Palestinian, international and Israeli NGOs, not to mention academics and think tanks, also carry out extensive research on these issues, making the Israeli-Palestinian conflict one of the most researched in the world. For instance, Israeli NGO B’Tselem has published information on settlements for years that would have made for painful reading for Lowenstein and the rest of the team.

Statistics and reports, no matter how good, cannot capture reality quite like seeing the reality on the ground for oneself. If I had access to the Obama team, I would have simply invited them round to the apartment we used to rent in East Jerusalem.

Located on the Mount of Olives, our front terrace overlooked the breathtaking beauty of the Jordan Valley, all the way down to the Dead Sea and beyond, into Jordan. Underneath the magnificence of the natural landscape one could also trace many of the topographical features of the occupation, including settlements and outposts, the Israeli wall, the gleaming modern highways snaking between the settlements, the meandering, ill-maintained roads reserved for West Bank Palestinians, the densely populated Palestinian towns unable to access and grow into the surrounding Area C, defined variously by Israel as restricted military areas, state land or nature reserves, anything to keep them out of the reach of the Palestinians.

I would point to the nearby Palestinian town of Ezeriya, only a couple of kilometres away as the crow flies and home to what is believed to be the tomb of Lazarus, where Jesus is said to have wept before resurrecting his dead follower.

In the past, the tomb and the surrounding town were a short and pleasant hike from our apartment. However, when I lived there, owing to the wall and various movement restrictions, it required a 20km or so detour to reach it.

In fact, driving is one of the simplest ways to navigate the reality of the occupation and clearly witness just how much the road to two states has been bulldozed and obliterated, and how the so-called road map to peace leads to nowhere. In fact, even satellite navigation cannot decipher the complexity of the rapidly changing political reality on the ground, as attested to by the number of times my GPS sent me to a shuttered gate or road block, or a restricted military area.

On the road, I would have driven Lowenstein and his team to view and contrast the settlements, with Palestinian villages and towns, taken them to visit vulnerable and threatened communities in Area C, such as the recently evicted Bedouin village of Khan al-Ahmar, or to the temporary camps set up by activists protesting the attempts to join settlements in a continuous seam.

And even if the Obama team did not have time to undertake such time-consuming field work, all they needed to do was listen to Israel’s ultranationalist, rightwing government, which made no secret of its support of the settlement enterprise and its determination to render the prospect of a Palestinian state an impossibility.

Some time before Lowenstein’s Eureka moment, Likud and Jewish Home members of the Knesset tried to push a bill through to annex Israeli settlements, thereby rendering much of Area C permanently beyond Palestinian reach. Many on the right believe the entire West Bank is and should be Israel’s. Deputy Foreign Minister Tzipi Hotovely is a vocal member of this camp: not only does she oppose Palestinian statehood, she also urged Israeli diplomats to tell the world “this country is all ours. We didn’t come here to apologize for that.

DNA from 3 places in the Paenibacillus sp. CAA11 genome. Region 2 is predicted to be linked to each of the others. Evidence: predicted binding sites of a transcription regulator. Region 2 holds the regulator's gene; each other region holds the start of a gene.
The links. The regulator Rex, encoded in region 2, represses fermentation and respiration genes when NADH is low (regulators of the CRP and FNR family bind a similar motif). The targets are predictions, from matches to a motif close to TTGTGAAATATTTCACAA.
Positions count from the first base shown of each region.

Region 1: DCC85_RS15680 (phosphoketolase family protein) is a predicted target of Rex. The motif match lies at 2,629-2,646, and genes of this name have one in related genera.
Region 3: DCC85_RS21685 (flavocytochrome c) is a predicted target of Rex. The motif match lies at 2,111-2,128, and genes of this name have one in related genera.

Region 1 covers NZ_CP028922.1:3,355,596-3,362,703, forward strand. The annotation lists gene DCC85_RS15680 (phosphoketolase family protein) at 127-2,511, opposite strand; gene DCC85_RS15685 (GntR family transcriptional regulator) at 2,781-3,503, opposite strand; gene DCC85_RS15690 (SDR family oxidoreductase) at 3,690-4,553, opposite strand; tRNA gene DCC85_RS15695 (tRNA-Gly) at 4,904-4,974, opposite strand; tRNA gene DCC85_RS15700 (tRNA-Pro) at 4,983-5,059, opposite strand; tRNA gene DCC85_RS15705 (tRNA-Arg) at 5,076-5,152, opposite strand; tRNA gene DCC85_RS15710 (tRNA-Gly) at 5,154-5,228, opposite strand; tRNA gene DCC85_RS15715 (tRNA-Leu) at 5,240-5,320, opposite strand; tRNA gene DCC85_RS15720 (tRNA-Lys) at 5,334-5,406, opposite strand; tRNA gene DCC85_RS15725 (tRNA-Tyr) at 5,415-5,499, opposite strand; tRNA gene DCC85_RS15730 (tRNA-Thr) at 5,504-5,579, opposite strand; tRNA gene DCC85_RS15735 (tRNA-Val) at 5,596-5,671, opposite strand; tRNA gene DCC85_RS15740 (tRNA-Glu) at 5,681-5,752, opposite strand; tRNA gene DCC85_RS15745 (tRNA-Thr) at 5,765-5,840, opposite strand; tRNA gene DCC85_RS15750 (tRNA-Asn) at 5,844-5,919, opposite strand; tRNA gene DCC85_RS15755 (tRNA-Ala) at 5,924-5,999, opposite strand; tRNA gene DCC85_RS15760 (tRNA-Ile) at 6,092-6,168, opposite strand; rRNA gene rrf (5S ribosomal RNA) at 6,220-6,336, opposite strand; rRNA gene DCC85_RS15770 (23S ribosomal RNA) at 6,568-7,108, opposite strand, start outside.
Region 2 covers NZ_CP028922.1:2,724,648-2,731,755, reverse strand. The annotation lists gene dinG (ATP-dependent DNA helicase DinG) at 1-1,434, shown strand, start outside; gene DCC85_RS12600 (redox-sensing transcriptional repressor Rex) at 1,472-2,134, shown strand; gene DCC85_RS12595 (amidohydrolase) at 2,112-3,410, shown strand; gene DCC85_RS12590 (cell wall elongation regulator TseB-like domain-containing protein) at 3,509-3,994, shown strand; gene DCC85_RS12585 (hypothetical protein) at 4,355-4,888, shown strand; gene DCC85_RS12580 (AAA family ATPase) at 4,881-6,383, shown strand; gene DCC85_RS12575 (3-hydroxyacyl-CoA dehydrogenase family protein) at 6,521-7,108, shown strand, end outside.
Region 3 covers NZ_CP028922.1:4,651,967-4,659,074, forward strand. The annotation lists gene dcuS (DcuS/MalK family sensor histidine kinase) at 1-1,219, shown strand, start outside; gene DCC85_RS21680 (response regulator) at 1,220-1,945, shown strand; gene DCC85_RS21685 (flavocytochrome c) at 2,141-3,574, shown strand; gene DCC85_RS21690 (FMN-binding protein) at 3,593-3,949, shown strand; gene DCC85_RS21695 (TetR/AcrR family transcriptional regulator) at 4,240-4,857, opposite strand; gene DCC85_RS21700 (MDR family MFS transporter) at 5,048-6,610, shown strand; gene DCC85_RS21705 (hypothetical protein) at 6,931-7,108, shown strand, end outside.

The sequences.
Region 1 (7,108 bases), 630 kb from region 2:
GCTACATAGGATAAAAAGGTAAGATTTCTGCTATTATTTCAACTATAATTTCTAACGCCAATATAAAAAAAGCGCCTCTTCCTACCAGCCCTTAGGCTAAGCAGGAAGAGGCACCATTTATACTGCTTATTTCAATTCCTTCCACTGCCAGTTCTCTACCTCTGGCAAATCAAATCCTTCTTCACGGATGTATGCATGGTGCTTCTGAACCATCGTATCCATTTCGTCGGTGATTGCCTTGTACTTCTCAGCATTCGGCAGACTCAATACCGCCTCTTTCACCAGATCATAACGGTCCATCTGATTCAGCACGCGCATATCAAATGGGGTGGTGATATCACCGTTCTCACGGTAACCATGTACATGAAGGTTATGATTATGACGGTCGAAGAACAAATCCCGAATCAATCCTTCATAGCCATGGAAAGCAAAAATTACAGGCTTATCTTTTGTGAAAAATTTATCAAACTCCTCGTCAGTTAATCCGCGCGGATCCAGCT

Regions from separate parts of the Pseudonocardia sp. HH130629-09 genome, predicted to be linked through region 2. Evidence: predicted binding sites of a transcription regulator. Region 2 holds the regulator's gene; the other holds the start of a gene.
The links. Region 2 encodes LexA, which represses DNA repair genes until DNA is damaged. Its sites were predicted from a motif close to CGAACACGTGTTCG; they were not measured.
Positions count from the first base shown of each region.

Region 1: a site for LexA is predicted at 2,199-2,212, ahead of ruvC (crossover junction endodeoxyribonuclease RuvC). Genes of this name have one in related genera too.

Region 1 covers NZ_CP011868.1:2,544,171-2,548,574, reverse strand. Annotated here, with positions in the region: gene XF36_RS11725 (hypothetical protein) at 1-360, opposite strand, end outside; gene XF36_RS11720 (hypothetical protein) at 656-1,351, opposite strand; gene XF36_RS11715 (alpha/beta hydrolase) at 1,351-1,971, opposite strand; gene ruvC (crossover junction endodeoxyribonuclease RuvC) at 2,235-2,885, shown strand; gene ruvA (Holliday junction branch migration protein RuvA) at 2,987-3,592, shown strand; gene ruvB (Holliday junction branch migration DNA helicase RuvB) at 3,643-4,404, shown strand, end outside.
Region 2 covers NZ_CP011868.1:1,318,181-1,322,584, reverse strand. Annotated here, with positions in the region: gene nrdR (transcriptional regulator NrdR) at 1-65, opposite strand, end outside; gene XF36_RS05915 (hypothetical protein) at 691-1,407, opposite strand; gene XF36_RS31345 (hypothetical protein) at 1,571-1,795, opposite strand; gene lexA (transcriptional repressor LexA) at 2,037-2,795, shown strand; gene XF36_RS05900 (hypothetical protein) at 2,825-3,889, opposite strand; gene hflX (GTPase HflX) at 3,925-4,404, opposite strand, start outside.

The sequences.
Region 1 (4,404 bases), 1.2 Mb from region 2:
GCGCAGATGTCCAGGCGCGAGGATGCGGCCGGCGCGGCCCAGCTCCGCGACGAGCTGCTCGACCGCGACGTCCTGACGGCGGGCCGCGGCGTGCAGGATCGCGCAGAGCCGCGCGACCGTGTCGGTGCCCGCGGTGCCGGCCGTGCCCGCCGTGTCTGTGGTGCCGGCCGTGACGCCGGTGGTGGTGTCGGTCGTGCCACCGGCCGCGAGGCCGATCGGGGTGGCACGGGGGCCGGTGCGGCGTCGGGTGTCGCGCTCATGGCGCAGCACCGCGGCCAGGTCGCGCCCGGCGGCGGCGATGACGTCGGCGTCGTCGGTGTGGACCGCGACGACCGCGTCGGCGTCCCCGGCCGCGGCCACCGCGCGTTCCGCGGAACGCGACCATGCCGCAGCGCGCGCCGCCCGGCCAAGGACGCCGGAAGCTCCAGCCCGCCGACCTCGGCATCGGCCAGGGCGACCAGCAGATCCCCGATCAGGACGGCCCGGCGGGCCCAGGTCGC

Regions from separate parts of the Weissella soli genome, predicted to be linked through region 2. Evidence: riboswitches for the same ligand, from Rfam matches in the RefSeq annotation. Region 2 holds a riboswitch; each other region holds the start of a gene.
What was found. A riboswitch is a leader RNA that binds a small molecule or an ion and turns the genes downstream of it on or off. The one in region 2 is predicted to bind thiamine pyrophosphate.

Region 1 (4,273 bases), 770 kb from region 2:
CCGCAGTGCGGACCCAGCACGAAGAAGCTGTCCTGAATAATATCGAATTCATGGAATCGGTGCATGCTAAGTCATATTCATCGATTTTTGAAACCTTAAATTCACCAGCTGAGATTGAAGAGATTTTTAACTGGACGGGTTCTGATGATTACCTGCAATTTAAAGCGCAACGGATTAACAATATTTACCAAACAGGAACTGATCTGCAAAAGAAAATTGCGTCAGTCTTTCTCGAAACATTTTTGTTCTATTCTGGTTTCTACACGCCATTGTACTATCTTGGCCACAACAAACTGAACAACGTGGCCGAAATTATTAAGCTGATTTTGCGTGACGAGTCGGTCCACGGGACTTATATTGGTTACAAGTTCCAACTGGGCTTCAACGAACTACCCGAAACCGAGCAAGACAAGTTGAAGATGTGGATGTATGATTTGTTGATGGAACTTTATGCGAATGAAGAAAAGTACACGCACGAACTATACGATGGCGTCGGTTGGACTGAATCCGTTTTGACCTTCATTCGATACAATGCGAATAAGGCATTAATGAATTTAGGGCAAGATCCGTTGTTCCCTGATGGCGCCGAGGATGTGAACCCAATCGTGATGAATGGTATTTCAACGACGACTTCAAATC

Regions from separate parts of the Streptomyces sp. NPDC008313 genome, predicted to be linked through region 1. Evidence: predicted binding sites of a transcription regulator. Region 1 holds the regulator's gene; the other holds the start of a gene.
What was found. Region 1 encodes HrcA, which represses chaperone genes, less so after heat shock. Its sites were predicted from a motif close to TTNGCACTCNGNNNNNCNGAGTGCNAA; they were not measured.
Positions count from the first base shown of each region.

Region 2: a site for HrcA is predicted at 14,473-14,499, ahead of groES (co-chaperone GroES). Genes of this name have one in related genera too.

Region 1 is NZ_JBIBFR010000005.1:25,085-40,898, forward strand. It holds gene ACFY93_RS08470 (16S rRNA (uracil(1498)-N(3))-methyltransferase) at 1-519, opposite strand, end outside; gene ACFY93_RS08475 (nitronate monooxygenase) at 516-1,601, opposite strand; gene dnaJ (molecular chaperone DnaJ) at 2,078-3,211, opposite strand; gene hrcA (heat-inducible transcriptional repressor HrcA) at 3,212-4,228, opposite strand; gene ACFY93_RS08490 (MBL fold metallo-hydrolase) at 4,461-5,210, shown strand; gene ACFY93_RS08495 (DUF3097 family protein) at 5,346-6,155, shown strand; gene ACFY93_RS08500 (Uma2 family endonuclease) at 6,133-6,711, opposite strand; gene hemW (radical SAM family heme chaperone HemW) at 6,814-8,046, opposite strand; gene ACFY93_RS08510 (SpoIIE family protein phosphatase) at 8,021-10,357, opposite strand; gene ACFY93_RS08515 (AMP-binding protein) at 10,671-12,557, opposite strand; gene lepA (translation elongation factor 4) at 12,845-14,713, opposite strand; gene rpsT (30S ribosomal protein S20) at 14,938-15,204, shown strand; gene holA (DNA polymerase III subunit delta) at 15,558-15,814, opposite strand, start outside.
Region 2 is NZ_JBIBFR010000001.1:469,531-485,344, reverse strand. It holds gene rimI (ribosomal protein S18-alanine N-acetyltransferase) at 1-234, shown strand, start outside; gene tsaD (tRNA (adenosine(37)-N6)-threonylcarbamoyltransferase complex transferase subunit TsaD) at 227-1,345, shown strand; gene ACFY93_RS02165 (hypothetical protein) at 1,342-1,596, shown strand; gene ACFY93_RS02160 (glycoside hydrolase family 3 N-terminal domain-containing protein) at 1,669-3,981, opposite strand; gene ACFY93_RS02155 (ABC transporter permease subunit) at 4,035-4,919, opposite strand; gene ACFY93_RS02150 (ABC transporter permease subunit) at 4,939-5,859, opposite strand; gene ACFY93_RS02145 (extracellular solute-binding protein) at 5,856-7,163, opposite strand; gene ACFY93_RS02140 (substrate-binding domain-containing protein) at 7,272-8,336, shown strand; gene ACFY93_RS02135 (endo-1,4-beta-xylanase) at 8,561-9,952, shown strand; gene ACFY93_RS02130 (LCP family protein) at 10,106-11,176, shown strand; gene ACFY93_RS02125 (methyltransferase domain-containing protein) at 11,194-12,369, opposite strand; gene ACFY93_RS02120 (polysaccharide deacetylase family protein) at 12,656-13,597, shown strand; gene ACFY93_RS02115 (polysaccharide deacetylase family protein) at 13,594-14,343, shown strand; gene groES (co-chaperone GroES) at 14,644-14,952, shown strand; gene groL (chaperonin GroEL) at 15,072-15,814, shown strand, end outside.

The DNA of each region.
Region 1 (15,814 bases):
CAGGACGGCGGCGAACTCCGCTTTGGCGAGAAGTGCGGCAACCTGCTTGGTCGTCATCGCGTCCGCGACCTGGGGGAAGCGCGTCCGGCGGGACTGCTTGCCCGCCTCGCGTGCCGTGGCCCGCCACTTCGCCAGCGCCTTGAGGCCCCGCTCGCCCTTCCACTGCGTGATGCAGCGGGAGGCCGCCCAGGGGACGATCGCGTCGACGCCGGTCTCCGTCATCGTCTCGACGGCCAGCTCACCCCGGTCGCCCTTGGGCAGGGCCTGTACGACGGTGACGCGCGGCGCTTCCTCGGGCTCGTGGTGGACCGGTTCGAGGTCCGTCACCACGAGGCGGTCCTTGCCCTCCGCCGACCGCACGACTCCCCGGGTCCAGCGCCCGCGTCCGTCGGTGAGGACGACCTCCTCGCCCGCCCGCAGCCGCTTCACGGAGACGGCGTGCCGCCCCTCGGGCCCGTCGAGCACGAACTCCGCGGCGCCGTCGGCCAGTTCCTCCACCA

Binyamin Netanyahu, who has been ideologically opposed to the creation of a Palestinian state for decades, vociferously opposed and vilified Yitzhak Rabin for forging the Oslo accords, which were also violently opposed by Hamas and Islamic Jihad suicide bombers, and actively worked to destroy it when he was first elected prime minister in 1996. During his re-election campaign in 2015, he promised the electorate that there would be no Palestinian state on his watch.

If the Obama administration was ignorant of this staggering body of publicly available evidence, it suggests a monumental level of incompetence. However, I suspect there is another explanation which makes more sense: Obama and Kerry did not possess the imagination, courage and political capital to adopt new and more effective approaches to the conflict, and, like previous administrations, they did not have the guts to admit publicly from the beginning what has been clear since the mid-1990s: that the Oslo blueprint for peace was dead in the water almost as soon as it was floated.

After all, it is easier to plead ignorance than admit to spinelessness.


This article was first published by The New Arab on 11 July 2018.

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Alt-jihad – Part II: Delusions of grandeur and persecution

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By Khaled Diab

In the second in a series of articles exploring the disturbing parallels between radical Islamic and White/Christian extremism, Khaled Diab examines the far-right’s dual sense of superiority and inferiority, as well as its persecution complex.

Source: https://lorddreadnought.livejournal.com/69990.html


Tuesday 17 April 2018

In the previous piece in this series on the disturbing parallels between radical Islamic and White/Christian extremism, I examined the emerging phenomenon of far-right suicide attackers and far-right political violence in general. In this, the second article in the series, I explore a number of other parallels, namely the bizarre blend of supremacist convictions combined with a sense of inferiority, an overpowering mentality of victimhood, a persecution complex centred around a rogues’ parade of imagined enemies, as well as a related belief in outlandish conspiracy theories.